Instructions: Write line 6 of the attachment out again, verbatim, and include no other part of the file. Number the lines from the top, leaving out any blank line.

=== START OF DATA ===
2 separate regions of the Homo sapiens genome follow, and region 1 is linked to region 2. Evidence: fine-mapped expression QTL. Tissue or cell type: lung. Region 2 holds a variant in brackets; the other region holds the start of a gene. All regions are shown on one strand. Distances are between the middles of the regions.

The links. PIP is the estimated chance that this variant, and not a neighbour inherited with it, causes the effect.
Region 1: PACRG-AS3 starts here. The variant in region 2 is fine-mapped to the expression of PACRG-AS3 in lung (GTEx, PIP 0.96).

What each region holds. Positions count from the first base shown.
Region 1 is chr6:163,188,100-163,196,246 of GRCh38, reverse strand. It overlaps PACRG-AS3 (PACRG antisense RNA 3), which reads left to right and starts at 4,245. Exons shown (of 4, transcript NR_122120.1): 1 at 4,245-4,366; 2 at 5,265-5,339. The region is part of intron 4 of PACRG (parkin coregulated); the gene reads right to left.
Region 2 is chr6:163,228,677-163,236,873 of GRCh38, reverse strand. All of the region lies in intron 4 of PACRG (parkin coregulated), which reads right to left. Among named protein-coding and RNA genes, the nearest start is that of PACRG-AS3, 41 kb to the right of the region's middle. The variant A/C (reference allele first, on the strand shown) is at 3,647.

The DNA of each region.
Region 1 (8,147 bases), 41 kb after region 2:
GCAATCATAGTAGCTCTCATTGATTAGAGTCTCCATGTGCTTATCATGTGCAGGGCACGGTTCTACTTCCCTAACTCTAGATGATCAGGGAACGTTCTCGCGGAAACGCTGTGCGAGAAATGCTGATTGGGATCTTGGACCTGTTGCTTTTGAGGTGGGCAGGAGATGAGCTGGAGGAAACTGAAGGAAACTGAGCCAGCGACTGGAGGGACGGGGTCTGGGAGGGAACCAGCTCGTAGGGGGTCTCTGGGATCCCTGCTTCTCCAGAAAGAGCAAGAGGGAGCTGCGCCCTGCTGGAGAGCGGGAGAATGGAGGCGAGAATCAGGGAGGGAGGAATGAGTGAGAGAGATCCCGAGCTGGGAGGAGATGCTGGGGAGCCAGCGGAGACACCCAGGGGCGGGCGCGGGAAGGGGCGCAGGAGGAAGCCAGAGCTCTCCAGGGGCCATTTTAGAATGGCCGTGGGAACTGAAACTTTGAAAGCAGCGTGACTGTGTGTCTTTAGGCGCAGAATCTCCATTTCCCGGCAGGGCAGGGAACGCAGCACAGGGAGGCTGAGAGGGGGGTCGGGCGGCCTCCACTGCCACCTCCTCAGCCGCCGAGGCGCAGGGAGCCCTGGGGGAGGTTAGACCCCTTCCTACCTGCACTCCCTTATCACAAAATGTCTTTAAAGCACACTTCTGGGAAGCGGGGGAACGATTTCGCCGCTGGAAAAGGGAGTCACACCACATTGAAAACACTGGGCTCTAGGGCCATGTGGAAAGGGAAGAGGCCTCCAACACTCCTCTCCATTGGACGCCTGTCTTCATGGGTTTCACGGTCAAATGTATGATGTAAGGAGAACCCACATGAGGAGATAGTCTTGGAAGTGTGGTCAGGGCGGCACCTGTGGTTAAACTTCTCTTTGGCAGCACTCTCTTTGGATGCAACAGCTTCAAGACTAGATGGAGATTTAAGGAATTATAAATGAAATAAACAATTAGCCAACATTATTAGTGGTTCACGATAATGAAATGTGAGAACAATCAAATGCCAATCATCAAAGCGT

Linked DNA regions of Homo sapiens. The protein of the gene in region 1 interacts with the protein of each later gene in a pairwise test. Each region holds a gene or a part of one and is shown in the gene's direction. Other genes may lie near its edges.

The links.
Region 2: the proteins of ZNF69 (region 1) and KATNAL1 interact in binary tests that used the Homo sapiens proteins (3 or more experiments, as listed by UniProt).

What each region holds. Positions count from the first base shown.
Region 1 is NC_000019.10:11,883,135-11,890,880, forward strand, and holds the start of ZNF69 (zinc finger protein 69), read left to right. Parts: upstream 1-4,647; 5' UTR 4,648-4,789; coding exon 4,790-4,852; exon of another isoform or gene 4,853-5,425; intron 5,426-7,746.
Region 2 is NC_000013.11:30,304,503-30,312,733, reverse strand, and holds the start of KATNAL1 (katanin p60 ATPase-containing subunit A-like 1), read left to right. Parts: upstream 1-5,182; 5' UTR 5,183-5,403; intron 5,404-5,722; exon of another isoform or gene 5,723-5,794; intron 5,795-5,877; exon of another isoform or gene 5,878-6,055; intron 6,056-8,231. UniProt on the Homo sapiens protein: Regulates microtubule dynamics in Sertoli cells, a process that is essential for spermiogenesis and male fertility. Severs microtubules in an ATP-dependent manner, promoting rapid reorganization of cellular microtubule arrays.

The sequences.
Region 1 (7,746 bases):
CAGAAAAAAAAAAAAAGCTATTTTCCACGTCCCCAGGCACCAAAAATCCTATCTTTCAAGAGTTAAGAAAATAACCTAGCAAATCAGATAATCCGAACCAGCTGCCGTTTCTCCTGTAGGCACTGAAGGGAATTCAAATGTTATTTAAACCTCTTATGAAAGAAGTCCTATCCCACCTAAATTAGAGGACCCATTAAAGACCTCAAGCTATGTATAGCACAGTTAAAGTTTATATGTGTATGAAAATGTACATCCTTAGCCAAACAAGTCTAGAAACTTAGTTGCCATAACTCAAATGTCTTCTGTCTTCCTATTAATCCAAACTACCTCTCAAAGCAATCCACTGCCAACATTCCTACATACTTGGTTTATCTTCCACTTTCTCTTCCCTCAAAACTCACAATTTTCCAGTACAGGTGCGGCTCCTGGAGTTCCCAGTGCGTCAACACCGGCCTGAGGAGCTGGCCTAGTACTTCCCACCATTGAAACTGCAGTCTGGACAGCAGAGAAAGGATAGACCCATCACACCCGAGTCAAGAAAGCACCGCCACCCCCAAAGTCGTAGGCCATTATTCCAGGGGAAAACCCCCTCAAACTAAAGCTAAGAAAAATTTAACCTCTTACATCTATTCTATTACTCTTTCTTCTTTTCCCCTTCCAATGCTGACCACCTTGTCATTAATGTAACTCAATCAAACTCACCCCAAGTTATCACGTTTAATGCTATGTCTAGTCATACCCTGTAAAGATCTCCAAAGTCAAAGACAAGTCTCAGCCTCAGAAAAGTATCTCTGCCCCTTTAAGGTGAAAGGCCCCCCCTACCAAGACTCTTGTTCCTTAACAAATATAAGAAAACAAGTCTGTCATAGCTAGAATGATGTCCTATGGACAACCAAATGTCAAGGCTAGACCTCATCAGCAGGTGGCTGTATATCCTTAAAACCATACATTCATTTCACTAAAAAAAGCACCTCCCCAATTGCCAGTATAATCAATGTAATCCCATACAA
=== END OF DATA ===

Region 2 is chr6:163,228,677-163,236,873 of GRCh38, reverse strand. All of the region lies in intron 4 of PACRG (parkin coregulated), which reads right to left. Among named protein-coding and RNA genes, the nearest start is that of PACRG-AS3, 41 kb to the right of the region's middle. The variant A/C (reference allele first, on the strand shown) is at 3,647.